This post is part of an ongoing series summarizing each State Park in Missouri that our family has attended. We hope to visit each of 54 State Parks before the kids graduate from high school.
Okay, so hear me out… Technically, we mostly visited Missouri Mines State Historic Site, which is not a State Park. However, we did hike into St. Joe State Park while we were there, and both sites are adjacent to one another, so it’s getting counted. Sue me.
The historic site is actually rather interesting! Apparently, Missouri was the biggest exporter of lead in the world for decades, and that area has a history with lead mining that goes back to the 1700s. After the Civil War, the St. Joseph Lead Company purchased the land and started the mine until the mine started to decline in output by the 1970s, when the company donated the land back to the State for use as a State Park. The buildings were left in disrepair for years until there was enough money budgeted to start the historic site.
It’s clear that the historic site is very much a “work in progress.” They’ve got some artifacts and some dioramas on display, but you can’t really go down into the mine itself, for example, or walk through most of the buildings. I think that’s the ultimate goal, but many of the buildings are in such disrepair that safety is something of an issue.
It seemed decently well-attended around there (for reasons I’ll get to in a bit), so there were families walking around checking out what there was to see. Again, there were a mix of models and displays, but some of the more interesting aspects of it was the information about geology that was somewhat unique to this site, in comparison to other State Parks we’ve attended.
There weren’t a lot of interactive things to do, though, so for younger kids, there were some neat displays, but there was still a lot of reading. Other State Parks have an obvious “kids area” that have bugs, taxidermy specimens, or fish in water tanks. This place has….rocks….
…but some of those rocks looks really cool under UV light!
Again, there were a decent amount of people there, but part of that was connected to the market outside. They must do this most Saturdays, but it had something of a “Farmer’s Market” vibe, selling shirts, big rocks, and other crafts. One gentleman was selling geodes, so the kids got to pick one each and then he cracked it open in front of them. Pretty cool!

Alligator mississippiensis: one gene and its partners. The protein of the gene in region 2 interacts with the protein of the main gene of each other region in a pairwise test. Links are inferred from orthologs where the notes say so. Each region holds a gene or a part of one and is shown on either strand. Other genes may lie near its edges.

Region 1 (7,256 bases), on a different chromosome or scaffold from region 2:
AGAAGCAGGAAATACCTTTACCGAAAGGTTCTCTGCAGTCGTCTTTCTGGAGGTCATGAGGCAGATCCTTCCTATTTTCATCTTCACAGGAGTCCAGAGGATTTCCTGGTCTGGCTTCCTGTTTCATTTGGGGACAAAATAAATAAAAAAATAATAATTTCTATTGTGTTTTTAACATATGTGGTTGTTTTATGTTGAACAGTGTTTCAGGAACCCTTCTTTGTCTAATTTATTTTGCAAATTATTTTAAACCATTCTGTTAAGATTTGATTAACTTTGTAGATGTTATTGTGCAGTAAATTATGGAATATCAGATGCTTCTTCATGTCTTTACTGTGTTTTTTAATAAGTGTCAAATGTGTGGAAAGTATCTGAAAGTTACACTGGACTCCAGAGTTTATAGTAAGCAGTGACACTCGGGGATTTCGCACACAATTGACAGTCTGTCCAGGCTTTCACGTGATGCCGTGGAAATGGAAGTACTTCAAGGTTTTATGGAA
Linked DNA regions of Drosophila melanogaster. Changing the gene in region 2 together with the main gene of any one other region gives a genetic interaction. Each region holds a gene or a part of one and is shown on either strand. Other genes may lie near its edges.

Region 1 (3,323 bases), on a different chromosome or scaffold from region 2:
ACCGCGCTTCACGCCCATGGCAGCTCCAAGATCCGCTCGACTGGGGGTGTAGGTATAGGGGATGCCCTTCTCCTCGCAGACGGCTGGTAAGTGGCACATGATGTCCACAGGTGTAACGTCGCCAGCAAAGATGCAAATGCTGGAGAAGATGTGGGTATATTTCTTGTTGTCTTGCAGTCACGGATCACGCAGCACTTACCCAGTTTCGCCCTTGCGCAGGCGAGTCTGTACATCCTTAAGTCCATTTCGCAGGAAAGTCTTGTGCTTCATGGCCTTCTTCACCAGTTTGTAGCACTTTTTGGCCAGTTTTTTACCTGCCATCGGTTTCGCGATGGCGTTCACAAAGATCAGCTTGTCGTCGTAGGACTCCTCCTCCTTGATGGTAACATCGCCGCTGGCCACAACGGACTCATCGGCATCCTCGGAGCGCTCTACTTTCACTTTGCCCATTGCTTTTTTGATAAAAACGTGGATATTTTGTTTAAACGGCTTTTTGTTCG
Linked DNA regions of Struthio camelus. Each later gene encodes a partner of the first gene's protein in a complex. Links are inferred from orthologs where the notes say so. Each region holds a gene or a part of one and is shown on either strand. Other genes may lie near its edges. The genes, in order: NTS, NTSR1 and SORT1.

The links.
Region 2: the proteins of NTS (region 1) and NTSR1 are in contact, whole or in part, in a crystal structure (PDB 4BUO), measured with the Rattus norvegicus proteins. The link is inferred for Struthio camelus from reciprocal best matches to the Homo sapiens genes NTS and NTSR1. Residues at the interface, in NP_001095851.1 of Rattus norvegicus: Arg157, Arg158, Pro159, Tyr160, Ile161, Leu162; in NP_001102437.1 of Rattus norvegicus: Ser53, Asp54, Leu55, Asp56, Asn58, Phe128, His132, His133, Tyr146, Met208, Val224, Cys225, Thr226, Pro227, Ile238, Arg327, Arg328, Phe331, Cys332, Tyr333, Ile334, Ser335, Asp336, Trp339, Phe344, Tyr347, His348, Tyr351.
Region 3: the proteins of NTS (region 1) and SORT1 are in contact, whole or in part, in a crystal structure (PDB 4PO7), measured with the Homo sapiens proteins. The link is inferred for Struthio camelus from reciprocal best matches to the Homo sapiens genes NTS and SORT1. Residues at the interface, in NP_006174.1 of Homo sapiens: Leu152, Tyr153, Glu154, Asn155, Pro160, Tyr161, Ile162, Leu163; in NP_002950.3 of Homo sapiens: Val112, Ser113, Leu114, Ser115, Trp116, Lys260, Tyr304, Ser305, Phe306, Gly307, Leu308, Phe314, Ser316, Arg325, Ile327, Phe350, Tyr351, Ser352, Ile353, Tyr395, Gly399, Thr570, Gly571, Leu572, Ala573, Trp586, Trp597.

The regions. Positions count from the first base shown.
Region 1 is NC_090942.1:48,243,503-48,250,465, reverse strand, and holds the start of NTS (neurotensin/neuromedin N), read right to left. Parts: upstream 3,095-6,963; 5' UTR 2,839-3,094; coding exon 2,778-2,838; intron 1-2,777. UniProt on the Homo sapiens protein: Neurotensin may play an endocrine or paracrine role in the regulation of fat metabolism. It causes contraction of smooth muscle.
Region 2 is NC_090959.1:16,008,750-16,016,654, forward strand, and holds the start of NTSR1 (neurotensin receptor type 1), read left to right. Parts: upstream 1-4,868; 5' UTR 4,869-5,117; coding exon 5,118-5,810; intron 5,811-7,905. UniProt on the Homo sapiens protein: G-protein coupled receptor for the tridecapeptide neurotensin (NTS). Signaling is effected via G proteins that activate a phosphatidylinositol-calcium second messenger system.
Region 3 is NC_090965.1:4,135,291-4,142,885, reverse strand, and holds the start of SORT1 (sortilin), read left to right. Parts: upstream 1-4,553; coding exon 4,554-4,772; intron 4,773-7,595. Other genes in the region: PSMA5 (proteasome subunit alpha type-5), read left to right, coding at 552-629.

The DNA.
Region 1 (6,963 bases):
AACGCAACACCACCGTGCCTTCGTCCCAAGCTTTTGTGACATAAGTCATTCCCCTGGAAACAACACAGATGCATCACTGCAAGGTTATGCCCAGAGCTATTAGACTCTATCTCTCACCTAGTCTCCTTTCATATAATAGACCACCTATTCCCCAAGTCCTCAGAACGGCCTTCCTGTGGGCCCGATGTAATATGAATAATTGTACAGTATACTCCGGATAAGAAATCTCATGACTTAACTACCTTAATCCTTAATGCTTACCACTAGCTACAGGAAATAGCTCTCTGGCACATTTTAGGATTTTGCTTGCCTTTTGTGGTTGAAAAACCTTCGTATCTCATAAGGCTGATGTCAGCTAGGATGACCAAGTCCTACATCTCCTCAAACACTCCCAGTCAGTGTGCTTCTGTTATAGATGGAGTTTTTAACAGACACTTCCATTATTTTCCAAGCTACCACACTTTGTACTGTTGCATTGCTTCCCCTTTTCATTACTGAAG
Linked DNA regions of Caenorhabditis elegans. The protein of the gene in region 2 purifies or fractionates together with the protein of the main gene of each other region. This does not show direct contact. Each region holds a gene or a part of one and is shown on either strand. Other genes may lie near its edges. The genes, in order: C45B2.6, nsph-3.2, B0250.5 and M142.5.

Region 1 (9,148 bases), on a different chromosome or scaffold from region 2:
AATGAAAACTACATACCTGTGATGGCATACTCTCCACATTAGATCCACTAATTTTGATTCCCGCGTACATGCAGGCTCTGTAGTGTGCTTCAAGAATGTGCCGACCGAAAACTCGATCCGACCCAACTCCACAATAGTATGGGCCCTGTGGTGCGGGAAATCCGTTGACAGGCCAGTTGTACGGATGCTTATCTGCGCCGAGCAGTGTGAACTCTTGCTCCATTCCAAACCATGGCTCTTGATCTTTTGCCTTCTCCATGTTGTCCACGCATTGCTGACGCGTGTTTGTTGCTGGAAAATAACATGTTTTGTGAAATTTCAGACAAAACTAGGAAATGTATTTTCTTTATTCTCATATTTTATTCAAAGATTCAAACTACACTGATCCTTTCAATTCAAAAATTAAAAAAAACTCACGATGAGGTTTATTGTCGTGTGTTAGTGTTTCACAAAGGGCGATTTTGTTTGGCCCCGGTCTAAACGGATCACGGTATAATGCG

After that, we “hiked” on the paved trail that went into St. Joe State Park. We only went out for about 0.8 mi, total, so it barely qualifies, but again, technically we were hiking in the State Park, so I’m counting it.
The paved trail heads further into St. Joe State Park, and it’s mostly intended for cycling. It crosses a lot of ATV courses, which is apparently the “claim to fame” for the Park.
I didn’t take a ton of pictures, but you can imagine the scene. There’s a lake if you want to go boating; there’s a beach if you want to go swimming; and there’s a lot of dirt/sand if you want to ride your dirt bike or your four-wheeler. There were tons of Jeeps and other trucks with trailers in the parking lot.
Honestly, for that purpose, this Park is pretty cool! We don’t have that kind of equipment, but if we did, I suspect it’s a place we’d check out more thoroughly. However, kind of like St. Francois State Park, there were just a lot of people there, likely coming down from St. Louis or coming up from Ste. Genevieve. I suspect this place also attracts folks from southern Illinois, too. So, again, like, St. Francois, go into St. Joe State Park expecting to see tons of people, because they’re going to be unavoidable!
We drove through the campgrounds and looked at other facilities, but the lake and off-road vehicle area seems to be the big draw. I guess when I’m ready to take the Outback out to find some sand dunes, I know where to look!